American settlement began after the Civil War, when Union sympathizers who had farmed on Cape Sable to supply Key West during the war, moved up the west coast of the peninsula. The first permanent settler was William Smith Allen, who arrived on the banks of Potato Creek (later renamed the Allen River) in 1873. After Allen retired to Key West in 1889, George W. Storter, Jr. became the principal landowner in the area. Storter gained fame for his sugar cane crops. He opened a trading post in 1892, and gained a post office, called "Everglade", in 1895. Storter also began entertaining northern tourists who came to Everglade by yacht in the winter to hunt and fish. His house eventually grew into the Rod and Gun Club, visited by United States Presidents and other notables.[8][9]

The first school in Everglade was organized in 1893. The school moved into a new building in 1895, but the building was destroyed by a tornado later in the year. The next school building was washed away by the 1910 hurricane. A Methodist circuit rider began visiting Everglade in 1888, and a Methodist minister became resident the next year, but he left after four years. After that Everglade was occasionally visited by itinerant preachers of various denominations.[10]

In 1922 Barron Collier began buying large areas of land in what was then southern Lee County. In 1923 the Florida legislature created Collier County from Lee County, with the county seat at Everglade. The town was incorporated the same year as "Everglades" (adding the "s"). The town consisted of only a dozen families at the time, but some northern sportsmen had established winter homes there.[11]

The Tamiami Trail, which crossed Collier's domain, passed five miles north of Everglades City. While construction was proceeding on the Trail (it was completed in 1929), Collier pushed construction of what became State Road 29 from Everglades City to Immokalee, providing the town with its first land connection to the rest of the state.[12]

In 1965, the state legislature changed the name to Everglades City.[1]

Drug history[edit]

During the 1970s and 1980s, Everglades City and its adjoining island, Chokoloskee, were centers of marijuana smuggling. The dense mangroves that surrounded the area and its remote location provided a perfect environment for marijuana drug smugglers to drop their bales. The cargo was delivered from boats and airplanes to be picked up by drug dealers on the ground and distributed throughout the United States. It also helped that there was an isolated airstrip available to the drug dealers. Many of the local residents became involved in these operations.[13] It was abruptly halted during the administration of President Ronald Reagan in the mid-late 1980s, as part of the War on Drugs.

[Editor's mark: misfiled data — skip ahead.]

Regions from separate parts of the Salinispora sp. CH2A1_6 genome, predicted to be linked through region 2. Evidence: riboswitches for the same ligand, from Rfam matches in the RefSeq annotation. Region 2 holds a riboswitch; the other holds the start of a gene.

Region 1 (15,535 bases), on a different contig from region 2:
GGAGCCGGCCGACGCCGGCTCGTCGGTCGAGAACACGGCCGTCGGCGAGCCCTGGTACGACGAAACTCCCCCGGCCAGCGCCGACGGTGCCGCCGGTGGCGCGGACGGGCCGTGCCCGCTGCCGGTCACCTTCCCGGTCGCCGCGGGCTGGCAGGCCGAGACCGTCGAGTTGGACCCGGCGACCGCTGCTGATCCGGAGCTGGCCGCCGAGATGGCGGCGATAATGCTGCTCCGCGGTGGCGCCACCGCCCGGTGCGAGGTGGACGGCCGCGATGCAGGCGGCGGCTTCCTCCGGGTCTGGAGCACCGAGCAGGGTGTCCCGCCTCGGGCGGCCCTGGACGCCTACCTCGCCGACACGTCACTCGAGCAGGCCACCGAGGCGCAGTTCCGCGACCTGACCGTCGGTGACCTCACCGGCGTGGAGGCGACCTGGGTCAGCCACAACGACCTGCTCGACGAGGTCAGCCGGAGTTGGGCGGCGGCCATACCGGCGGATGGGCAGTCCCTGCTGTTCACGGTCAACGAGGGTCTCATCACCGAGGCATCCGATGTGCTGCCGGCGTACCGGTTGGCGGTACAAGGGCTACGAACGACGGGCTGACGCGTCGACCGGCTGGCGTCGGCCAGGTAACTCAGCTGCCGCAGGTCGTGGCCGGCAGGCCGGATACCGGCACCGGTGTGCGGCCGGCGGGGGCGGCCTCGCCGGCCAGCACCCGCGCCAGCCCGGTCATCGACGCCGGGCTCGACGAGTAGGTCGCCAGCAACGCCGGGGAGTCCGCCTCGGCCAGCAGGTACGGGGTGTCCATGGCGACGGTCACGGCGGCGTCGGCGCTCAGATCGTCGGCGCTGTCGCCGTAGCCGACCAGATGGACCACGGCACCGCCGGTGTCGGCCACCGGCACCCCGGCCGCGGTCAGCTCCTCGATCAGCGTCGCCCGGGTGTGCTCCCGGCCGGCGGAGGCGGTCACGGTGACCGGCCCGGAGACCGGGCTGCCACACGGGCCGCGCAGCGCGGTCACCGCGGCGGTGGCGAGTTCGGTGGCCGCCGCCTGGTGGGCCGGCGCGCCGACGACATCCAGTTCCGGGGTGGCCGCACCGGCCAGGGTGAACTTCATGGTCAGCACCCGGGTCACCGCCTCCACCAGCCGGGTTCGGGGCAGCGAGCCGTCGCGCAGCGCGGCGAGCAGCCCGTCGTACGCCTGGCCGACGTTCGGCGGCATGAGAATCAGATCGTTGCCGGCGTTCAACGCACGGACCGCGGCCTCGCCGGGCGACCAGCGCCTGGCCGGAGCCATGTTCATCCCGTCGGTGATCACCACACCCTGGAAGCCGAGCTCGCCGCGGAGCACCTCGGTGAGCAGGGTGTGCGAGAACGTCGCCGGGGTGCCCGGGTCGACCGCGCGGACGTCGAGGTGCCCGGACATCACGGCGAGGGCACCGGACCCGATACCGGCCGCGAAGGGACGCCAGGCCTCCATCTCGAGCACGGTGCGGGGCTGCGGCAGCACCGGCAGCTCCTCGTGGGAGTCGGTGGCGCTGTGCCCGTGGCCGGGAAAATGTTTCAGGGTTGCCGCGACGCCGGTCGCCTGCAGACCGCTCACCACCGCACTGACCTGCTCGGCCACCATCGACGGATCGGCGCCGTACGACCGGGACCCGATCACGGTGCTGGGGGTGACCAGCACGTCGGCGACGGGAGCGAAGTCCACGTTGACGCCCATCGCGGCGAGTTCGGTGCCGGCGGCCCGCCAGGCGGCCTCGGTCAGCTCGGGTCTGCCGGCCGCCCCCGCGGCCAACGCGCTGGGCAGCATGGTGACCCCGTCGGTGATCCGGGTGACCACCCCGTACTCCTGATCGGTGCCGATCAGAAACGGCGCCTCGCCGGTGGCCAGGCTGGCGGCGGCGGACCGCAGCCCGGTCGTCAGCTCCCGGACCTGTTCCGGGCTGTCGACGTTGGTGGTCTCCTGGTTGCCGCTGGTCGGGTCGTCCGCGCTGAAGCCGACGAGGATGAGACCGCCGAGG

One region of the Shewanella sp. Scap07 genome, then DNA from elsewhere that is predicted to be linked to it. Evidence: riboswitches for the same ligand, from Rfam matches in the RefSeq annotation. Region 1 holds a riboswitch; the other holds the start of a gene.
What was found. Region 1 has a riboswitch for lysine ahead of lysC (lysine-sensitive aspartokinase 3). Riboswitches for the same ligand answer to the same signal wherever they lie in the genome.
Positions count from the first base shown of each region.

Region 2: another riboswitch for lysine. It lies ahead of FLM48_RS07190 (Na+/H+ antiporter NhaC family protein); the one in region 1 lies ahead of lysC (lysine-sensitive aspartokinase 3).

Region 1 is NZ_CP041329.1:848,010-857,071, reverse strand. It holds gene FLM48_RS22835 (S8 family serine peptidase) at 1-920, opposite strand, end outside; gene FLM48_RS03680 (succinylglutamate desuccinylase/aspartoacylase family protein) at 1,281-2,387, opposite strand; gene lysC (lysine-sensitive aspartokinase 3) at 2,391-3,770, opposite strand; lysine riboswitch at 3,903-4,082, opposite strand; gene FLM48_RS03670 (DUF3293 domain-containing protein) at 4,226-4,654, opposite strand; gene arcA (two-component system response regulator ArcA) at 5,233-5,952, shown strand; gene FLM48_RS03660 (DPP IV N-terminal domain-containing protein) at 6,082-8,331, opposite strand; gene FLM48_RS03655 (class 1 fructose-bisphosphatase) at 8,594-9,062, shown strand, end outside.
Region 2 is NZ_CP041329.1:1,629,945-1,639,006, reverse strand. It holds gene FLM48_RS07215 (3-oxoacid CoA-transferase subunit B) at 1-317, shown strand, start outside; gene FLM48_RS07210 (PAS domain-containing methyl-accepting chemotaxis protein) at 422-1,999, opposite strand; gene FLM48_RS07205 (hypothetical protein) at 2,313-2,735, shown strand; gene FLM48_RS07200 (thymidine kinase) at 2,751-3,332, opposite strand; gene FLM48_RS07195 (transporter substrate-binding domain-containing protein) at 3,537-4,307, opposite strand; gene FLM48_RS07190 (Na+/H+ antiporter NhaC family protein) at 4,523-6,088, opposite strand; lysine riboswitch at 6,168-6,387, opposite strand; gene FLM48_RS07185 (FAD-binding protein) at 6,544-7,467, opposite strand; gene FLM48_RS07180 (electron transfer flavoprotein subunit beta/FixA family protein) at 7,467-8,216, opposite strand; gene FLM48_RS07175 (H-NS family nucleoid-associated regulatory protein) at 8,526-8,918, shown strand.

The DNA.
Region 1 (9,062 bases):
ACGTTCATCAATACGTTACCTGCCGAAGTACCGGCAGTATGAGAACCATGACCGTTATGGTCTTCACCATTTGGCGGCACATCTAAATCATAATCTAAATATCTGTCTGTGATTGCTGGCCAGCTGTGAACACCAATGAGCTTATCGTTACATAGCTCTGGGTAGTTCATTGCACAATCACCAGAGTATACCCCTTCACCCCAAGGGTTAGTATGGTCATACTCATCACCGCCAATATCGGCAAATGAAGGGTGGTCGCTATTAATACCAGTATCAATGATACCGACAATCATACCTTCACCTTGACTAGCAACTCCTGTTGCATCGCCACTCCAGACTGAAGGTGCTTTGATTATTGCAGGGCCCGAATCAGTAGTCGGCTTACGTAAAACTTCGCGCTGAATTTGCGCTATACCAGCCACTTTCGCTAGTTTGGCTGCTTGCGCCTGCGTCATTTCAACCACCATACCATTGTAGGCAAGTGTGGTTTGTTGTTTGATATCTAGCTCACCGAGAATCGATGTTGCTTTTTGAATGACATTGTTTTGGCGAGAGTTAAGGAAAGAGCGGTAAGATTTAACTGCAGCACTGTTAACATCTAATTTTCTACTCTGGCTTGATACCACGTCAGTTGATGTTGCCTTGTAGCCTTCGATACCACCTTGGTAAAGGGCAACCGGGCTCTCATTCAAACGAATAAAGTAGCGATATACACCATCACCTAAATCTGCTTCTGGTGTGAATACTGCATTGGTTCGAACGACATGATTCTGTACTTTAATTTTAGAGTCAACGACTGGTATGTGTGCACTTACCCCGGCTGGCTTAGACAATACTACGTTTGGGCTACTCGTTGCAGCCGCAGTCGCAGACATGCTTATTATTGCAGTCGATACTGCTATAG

Historic buildings[edit]

Historic buildings in Everglades City include the Old Collier County Courthouse, Bank of Everglades Building, and Everglades Laundry (now the Museum of the Everglades).

Churches[edit]

  • Holy Family Church
  • First Baptist Church
  • Everglades Community Church

Schools[edit]

  • Becket School
  • Everglades City School

Libraries[edit]

References[edit]

  1. ^ a b c An Act relating to the city of Everglades, Collier county, name; amending chapter 29068, Laws of Florida, 1953, by adding section 1A to change the name of said municipality to Everglades City, Act No. 1524 of 1965
  2. ^ a b "American FactFinder". United States Census Bureau. Retrieved 2008-01-31. 
  3. ^ http://factfinder2.census.gov/faces/nav/jsf/pages/community_facts.xhtml
  4. ^ "Gulf Coast Visitor Center". National Park Service. Retrieved 5 June 2011. 
  5. ^ "US Gazetteer files: 2010, 2000, and 1990". United States Census Bureau. 2011-02-12. Retrieved 2011-04-23. 
  6. ^ Tebeau 1968:5
  7. ^ Tebeau. p. 28.
  8. ^ Tebeau. pp. 28–33.
  9. ^ Liefermann.
  10. ^ Tebeau. pp. 33–5.
  11. ^ Tebeau. pp. 33, 35.
  12. ^ Carter. p. 80.
  13. ^ Miami Herald. "The Town That Dope Built" December 16, 1990.
  • Tebeau, Charlton W. (1968). Man in the Everglades. Coral Gables, Florida: University of Miami Press. 

Further reading[edit]

External links[edit]